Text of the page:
NRL News

Our Humanity Selectively Reduced

by | Mar 2, 2017

By Dave Andrusko

My wife and I virtually never see a new show when it first airs. Typically, one of our kids alerts us to something they think we would like. And thus far (we are months behind and have only seen the first three episodes), “This is Us” fits the bill.

Let me mention just the opening scene, which is set in the 80s or 90s. The mother is talking to her unborn babies–all three of them! Her assurances to her babies and her commitment to protecting them is enough to melt your heart.

I will say no more other than that the twist (as my middle daughter promised me) is incredibly life-affirming.

As I watched that first episode, I could not help thinking about a post I wrote about one of those stories that you simply will never forget. It, too, dealt with a couple and triplets but with a tragically different ending. The title was “The New Scar on My Soul.”

The author is anonymous, and I will provide few details here because you really do need to read this dirge, this lament from the bottom of his soul.

The outline is simply that having conceived one child via IVF (“the light of our lives”), the couple decided they wanted another child. The doctors implanted three embryos, all “took,” but his wife decided she would not carry three babies.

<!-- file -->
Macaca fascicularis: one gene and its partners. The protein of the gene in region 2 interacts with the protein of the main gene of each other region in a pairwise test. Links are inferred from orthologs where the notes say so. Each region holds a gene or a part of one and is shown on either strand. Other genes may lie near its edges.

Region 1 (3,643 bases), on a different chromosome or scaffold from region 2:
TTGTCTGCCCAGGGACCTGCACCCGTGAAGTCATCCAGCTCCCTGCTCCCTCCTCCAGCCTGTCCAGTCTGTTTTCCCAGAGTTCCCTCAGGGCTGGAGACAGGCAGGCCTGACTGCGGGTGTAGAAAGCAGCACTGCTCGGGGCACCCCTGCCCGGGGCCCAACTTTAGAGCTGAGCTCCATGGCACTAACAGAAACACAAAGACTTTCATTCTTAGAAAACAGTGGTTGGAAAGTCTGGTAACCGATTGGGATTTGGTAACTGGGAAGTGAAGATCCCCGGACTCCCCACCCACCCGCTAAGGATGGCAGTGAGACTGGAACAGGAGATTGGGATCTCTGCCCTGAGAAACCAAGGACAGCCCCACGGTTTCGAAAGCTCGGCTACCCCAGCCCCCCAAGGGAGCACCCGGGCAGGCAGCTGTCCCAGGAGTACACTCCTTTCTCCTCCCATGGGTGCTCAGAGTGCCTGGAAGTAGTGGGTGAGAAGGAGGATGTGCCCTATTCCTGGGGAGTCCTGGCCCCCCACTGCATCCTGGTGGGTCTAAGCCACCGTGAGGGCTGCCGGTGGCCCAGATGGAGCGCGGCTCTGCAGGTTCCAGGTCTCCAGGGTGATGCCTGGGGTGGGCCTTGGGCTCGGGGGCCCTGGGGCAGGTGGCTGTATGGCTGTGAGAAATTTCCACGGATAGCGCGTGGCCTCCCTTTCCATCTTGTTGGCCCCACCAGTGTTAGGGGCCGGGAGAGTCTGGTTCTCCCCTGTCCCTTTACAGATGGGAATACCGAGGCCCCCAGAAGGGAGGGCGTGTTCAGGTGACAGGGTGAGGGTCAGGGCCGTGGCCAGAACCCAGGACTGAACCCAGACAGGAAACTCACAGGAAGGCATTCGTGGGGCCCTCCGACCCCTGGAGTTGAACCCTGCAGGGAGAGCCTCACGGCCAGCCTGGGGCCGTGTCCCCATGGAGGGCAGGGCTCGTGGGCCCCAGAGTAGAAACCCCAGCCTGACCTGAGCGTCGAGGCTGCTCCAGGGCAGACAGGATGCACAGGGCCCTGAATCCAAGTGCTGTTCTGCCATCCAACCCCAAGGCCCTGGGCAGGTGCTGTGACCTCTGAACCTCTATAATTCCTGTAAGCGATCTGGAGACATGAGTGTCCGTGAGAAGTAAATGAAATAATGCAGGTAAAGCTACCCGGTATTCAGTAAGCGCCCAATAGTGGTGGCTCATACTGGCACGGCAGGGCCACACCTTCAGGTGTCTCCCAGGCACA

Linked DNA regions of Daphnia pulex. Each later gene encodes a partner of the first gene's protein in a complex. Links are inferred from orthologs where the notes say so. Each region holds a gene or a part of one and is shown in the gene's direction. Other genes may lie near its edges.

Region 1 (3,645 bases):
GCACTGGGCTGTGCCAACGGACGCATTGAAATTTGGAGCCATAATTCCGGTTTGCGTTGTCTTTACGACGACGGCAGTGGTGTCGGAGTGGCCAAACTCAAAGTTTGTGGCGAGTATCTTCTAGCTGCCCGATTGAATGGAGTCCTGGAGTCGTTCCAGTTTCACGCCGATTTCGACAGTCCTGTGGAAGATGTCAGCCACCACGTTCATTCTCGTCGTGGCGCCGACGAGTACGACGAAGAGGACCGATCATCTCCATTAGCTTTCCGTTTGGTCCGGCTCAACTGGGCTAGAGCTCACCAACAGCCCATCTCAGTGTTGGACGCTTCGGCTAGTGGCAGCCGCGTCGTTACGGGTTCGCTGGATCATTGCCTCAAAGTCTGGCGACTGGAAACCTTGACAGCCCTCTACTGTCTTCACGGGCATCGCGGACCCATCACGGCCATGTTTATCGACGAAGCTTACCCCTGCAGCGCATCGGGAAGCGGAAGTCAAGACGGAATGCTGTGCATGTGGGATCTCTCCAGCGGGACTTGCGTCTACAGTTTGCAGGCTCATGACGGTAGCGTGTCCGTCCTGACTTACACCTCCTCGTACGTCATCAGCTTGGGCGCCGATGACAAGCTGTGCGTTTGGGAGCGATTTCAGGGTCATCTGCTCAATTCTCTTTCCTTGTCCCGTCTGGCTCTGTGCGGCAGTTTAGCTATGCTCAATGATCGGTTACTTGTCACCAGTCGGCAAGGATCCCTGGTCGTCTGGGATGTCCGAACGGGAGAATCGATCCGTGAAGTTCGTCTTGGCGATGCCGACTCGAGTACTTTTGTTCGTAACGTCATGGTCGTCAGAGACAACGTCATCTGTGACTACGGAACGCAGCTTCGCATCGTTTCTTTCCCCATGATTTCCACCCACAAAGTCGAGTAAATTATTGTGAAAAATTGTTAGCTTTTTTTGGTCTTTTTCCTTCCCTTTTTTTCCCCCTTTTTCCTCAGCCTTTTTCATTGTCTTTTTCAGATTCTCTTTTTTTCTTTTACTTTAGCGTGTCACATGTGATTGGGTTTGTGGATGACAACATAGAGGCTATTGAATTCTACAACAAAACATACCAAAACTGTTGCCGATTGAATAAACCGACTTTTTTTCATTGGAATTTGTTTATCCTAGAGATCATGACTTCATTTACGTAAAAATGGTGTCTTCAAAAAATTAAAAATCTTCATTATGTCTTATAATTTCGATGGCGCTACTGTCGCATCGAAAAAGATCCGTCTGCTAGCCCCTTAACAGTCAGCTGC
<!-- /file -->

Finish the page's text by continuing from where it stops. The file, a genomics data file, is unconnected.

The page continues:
She would not carry two babies. She would “selectively reduce” triplets to one baby (in the abortion trade the survivor is glibly described as a “singleton.”)

His sad account is of his futile efforts to dissuade her; of the lies they are told about how the babies will all die if they didn’t; of his wife’s ambivalence until the very end; of the horror of having to choose between one baby and “none”; implicitly, of the damage done to his marriage; and of the punishment he believes he deserves– “For I have failed, intentionally and knowingly, in the first duty of a parent: protecting the lives of two of my children.”

The author bares his soul to the reader in “The New Scar on My Soul.”

Categories: Unborn Children